How can a modestly sized municipal utility navigate the myriad challenges of grid modernization and customer outreach and privacy with a realistic business case? To find out how one city succeeded, read this column.
Trust, transparency, listening and options suddenly are "in."
Where the heck is this, you ask? Answer: Naperville, Illinois. (You know I'm not referring to Washington, D.C.)
Of course, medium-sized municipal utilities often begin their smart grid journey with a solid basis for customer engagement. After all, the customers own the utility and alignment of the two parties' interests is a no-brainer.
But let's give Naperville and its citizen-utility owners credit where it's due. I spoke earlier this week with Mark Curran, director of public utilities-electric for the city, who patiently answered my every question.
Naperville is a city of about 140,000 people, 30 miles west of Chicago. This past January, the Naperville city council (aka the utility's governing board) adopted a four-point "bill of rights" that guarantees the customer's right to be informed, to privacy, to options and to data security.
That means easy access to clear explanations of rate structures and rate options, data on the financial and operational aspects of utility performance and tools to actively manage electricity consumption. Individual usage data is private unless an individual opts to release it to third parties. The process and purpose of data collection will be transparent. Etc.
Yesterday I wrote "Data Protection for Consumers ," in which Sue Kelly, general counsel for the American Public Power Association (APPA), pointed out that municipal utilities such as Naperville must vet their policies against the unintended consequences of state open records and consumer information laws, as well as state constitutions. I pressed Curran on this issue and he said that Naperville's staff attorney had indeed given the vetting process due diligence.
This "bill of rights" is just one fruit of long efforts Naperville has undertaken to modernize its grid, Curran told me.
In 1992, the city's growth and aging infrastructure led to SAIDI ratings (System Average Interruptible Duration Index) that reflected outages lasting an average per customer of 120 minutes.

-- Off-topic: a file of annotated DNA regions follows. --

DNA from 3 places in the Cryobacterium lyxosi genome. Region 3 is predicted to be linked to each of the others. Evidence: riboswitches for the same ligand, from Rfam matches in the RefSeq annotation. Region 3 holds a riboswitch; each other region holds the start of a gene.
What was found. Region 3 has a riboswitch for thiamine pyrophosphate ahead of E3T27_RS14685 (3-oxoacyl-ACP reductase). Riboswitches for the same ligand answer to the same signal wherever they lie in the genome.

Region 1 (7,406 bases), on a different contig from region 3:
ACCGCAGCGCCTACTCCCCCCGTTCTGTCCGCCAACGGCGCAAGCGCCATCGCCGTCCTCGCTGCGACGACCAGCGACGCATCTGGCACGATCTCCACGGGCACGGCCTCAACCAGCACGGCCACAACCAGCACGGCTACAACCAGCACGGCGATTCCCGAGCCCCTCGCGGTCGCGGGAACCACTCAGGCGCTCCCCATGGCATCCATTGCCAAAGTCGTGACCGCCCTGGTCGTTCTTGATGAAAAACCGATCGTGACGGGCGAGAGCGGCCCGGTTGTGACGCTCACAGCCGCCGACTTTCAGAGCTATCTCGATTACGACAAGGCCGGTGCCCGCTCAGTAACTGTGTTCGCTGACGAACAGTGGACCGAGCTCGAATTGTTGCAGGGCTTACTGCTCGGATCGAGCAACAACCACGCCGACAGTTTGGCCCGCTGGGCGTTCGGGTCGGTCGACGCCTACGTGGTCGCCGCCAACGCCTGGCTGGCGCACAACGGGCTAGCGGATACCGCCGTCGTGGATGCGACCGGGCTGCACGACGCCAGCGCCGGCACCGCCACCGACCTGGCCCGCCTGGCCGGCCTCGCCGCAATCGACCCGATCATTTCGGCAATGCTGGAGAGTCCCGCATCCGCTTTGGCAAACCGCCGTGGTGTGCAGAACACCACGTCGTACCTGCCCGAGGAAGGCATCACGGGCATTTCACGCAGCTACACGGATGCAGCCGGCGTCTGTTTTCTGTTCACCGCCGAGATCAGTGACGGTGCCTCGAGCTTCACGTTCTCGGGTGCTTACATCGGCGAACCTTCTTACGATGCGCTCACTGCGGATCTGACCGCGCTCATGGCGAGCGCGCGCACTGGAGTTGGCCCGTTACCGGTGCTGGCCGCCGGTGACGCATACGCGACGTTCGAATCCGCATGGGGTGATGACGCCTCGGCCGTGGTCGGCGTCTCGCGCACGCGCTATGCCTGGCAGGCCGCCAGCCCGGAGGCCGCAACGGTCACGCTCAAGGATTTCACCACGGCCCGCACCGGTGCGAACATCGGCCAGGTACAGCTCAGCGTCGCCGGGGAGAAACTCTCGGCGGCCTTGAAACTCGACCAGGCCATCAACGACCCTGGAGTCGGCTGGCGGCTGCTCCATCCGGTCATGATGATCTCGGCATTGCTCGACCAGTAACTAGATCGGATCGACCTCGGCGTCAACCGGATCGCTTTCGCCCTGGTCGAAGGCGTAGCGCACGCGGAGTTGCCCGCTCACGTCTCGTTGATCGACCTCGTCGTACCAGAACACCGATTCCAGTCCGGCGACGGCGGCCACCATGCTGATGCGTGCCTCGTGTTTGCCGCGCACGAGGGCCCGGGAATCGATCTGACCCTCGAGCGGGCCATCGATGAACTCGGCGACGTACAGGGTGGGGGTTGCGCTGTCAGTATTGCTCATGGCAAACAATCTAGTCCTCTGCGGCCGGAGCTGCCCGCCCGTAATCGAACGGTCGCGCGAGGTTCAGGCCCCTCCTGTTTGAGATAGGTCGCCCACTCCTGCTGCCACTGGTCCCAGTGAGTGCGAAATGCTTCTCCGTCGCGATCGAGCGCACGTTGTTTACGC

The city embarked on grid modernization and reduced SAIDI to 18 minutes per customer. Switches were automated. Commercial buildings received redundant supply lines. A SCADA (supervisory control and data acquisition) system connected elements of the system to a central control facility. More than 90 percent of the city's distribution lines are now underground. (Naperville has purchased power from ComEd but soon switches to the Illinois Municipal Electric Agency.)
Enter the American Recovery and Reinvestment Act (ARRA) in 2009. Naperville won an $11 million Smart Grid Investment Grant, matched by the utility's capital dollars. The city's project will install 57,000 smart meters, an AMI (advanced meter infrastructure) system with mesh network for data backhaul and IT architecture to handle dynamic pricing programs (plus opt-in, incentivized, direct load control and demand response programs) and secure delivery of customer usage data to individuals. The business case conservatively calls for $46 million in utility savings over 15 years.
With this history, the community had a jump on approaching citizen-customer outreach on the implications of the latest project.
The city commenced outreach during the grant process and in the eight months that followed its agreement with the U.S. Department of Energy, the council tackled the privacy issue. A series of meetings and open houses led to iterations of the "bill of rights," with criticism and dissent accommodated. (Curran had not heard of Ontario's "Privacy by Design" process, extensively documented here in "Data Privacy Issues,"  and "Data Privacy Issues: Part II.") 
Minor pushback focused on the city's pursuit of an ARRA grant or the radio-frequency health issue, according to Curran. (Bench tests of meters will include transparent tests to establish that the meters emit less RF radiation than other common household appliances.)
The "bill of rights" was adopted in January and only now is the city testing its meters and AMI system in preparation for a pilot this summer, followed by a one-year rollout of 57,000 meters beginning this fall. A high-touch communication plan will keep citizens informed. Meanwhile, the city is developing a Web portal for citizens to check their usage that is intended to be live when each new smart meter appears on a residence. The city has adopted the slogan "Plug Into Choice," to emphasize the opt-in nature of its approach.
Naturally, I pressed for "lessons learned" and Curran confessed that so far things have gone smoothly and it's "too soon to tell." We both chuckled nervously when I suggested that Naperville may encounter speed bumps in the implementation phase.
As a journalist, I'm not overly fond of "win-win" "success stories," as they often gloss over the nitty gritty. Perhaps the fact that I find Naperville's pursuit of self-determination worthy of your attention is a sad commentary on Americans' pessimism about the efficacy and efficiency of self-government. Here's an encouraging, contrary example.
Intelligent Utility Daily